Stock up on Port

ports4Pick a Port!

Port continues to be one of the great values in wine when you consider the age, flavour concentration and overall character of what you’re buying. Get some and celebrate the season, or any cold winter night.

The drink hails from the Douro River Valley in northern Portugal, where it gets hot as hell in summer so the grapes achieve huge ripeness. Port starts out as red wine but while it’s still bubbling in the tank, brandy is added. This kills the fermentation and establishes the nature of Port – a red wine with some unfermented sugars and a fiery kick. A sweet and strong wine. Treat it with respect or you’ll suffer the next day. I’m serious.

There are many label designations for Port – too many – but basically there are only two styles; dark, manly Ports known as Vintage-style, and pale, delicate, feminine, sensual Ports known as Tawny-style. Got that?

Ports labeled Ruby are young, sweet editions of the Vintage style – fun, everyday stuff. The Reserve designation usually means a mix of Vintage and Tawny styles. You see what I mean about too many Port names!

Best times: Some enjoy Port with cheese, fruitcake or nuts . . . but I say best without food.

Taylor Fladgate ‘First Estate’ Port, Portugal 309401  $15.75
Sweet, Ruby-style Port with deep flavours. A good everyday drink.

Ferreira ‘Dona Antonia’ Reserve Port, Portugal 157586  $22.85
The bold flavours of Vintage combined with the mellow, sweet character of Tawny. Take me to your fireside. Would be a great introduction to Port.

Graham’s 03 Late Bottled Vintage (LBV) Port, Portugal 191239  $17.45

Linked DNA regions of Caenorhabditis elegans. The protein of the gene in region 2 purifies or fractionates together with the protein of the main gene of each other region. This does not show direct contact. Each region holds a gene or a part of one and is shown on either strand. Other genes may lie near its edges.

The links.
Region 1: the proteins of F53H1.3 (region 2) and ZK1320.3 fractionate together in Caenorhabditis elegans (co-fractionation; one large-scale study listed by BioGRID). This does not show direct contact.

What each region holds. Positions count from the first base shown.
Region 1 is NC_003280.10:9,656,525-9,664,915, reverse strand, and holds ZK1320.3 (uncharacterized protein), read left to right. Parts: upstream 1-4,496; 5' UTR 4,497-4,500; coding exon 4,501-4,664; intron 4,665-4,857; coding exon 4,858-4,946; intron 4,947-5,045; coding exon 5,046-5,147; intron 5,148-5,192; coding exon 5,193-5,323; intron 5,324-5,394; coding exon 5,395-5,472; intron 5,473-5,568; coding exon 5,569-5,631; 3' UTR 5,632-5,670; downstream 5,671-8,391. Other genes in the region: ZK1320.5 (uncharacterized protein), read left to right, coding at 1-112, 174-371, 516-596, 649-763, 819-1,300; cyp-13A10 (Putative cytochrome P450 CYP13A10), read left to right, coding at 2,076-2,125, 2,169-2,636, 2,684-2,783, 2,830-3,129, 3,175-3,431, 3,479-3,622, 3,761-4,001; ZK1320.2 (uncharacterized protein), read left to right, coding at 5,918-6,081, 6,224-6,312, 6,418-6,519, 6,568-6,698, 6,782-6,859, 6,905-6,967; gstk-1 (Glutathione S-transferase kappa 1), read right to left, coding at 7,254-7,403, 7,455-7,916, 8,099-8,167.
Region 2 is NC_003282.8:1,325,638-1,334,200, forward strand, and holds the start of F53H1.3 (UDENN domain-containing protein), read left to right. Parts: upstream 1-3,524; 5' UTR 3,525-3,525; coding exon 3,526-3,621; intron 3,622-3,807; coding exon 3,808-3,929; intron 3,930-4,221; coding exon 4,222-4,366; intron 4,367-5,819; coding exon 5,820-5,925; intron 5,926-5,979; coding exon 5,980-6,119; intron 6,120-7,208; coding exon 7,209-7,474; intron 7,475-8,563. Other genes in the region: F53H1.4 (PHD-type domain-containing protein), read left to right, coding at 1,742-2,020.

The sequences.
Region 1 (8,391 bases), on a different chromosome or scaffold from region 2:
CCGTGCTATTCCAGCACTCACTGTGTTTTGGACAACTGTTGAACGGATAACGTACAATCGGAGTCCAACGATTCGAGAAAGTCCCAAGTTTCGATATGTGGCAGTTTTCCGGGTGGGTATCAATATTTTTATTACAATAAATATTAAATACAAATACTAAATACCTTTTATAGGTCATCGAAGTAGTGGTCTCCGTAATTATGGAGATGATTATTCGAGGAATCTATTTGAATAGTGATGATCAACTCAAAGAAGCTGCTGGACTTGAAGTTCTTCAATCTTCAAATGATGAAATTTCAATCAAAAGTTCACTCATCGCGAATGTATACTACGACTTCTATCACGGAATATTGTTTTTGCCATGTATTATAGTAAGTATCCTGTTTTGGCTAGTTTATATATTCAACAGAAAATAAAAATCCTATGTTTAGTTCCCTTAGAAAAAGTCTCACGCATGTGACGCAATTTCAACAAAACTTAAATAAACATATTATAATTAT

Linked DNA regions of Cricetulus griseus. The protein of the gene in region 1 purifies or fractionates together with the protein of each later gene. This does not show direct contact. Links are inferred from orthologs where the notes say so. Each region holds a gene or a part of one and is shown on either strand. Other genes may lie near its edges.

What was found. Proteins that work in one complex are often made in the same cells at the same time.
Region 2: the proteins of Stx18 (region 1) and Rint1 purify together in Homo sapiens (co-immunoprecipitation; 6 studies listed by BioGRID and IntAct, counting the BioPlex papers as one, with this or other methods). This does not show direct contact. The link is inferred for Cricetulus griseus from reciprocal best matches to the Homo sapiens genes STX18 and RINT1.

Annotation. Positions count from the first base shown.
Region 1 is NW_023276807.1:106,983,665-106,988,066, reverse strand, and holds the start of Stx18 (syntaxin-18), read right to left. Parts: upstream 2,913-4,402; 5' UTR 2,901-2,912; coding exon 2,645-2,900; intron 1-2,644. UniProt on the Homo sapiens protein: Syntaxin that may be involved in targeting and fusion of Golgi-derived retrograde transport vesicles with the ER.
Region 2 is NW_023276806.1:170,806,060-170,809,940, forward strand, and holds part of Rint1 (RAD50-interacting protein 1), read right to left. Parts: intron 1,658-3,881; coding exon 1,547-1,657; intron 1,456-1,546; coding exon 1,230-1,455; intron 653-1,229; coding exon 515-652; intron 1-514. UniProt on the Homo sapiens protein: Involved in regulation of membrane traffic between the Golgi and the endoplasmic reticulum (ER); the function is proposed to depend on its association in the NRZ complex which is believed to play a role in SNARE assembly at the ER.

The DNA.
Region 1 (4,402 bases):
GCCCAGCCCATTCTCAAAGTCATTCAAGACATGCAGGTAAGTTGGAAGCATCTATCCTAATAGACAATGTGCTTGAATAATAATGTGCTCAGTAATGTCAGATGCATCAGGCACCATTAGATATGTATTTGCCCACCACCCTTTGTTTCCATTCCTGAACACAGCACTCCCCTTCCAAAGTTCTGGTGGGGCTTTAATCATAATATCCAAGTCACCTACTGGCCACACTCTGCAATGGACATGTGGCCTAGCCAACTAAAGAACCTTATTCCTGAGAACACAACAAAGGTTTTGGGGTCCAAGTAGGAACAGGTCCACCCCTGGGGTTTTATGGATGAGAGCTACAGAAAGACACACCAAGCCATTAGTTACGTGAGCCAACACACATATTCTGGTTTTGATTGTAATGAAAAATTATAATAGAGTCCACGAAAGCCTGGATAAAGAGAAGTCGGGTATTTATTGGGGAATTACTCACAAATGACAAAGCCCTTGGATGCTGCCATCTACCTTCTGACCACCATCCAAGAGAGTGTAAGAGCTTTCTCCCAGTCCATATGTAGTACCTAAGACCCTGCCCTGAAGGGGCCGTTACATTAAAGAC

Huge concentration of flavours. Rich and exotic. Warms the body and soul.

Warre’s ‘Otima’ 10-Year-Old, Portugal 566174 $22.85/500ml
The Latin lover– charm and vigour. Sexy Port in a modern package.

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3 Comments

  • A colleague of mine introduced several of us to the world of port while on assignment in Albuquerque, NM. The one he recommended to us most vigourously, and the one I loved most, was called Porto Rocha.. probably a 20 y/o Tawny… not sure.

    Is there any (and I mean ANY) way to track something like that down here in southern Ontario? I’m desperate.

    Cheers, and thanks for the massive resource you’ve created.
    Justin

  • Hi Billy …. please advise a good wine for a dinner featuring the French dish, cassoulette. It will likely have duck breast, pork, beans, etc. Depending upon the recipe, may have a tomato base. Thanks. Gina.

    • Cahors is the classic pairing. From the southwest of France. You could ask a vintages consultant for specific recommendations in the store close to you.
      You need a rustic wine. Cotes du Rhone or Minervois.
      On blog now is vintages release and there’s 2 good ones the Rasteau and the Minervois.
      From the general LCBO La Vielle Ferme, France would be good.
      Hope this helps.
      Cheers.
      B

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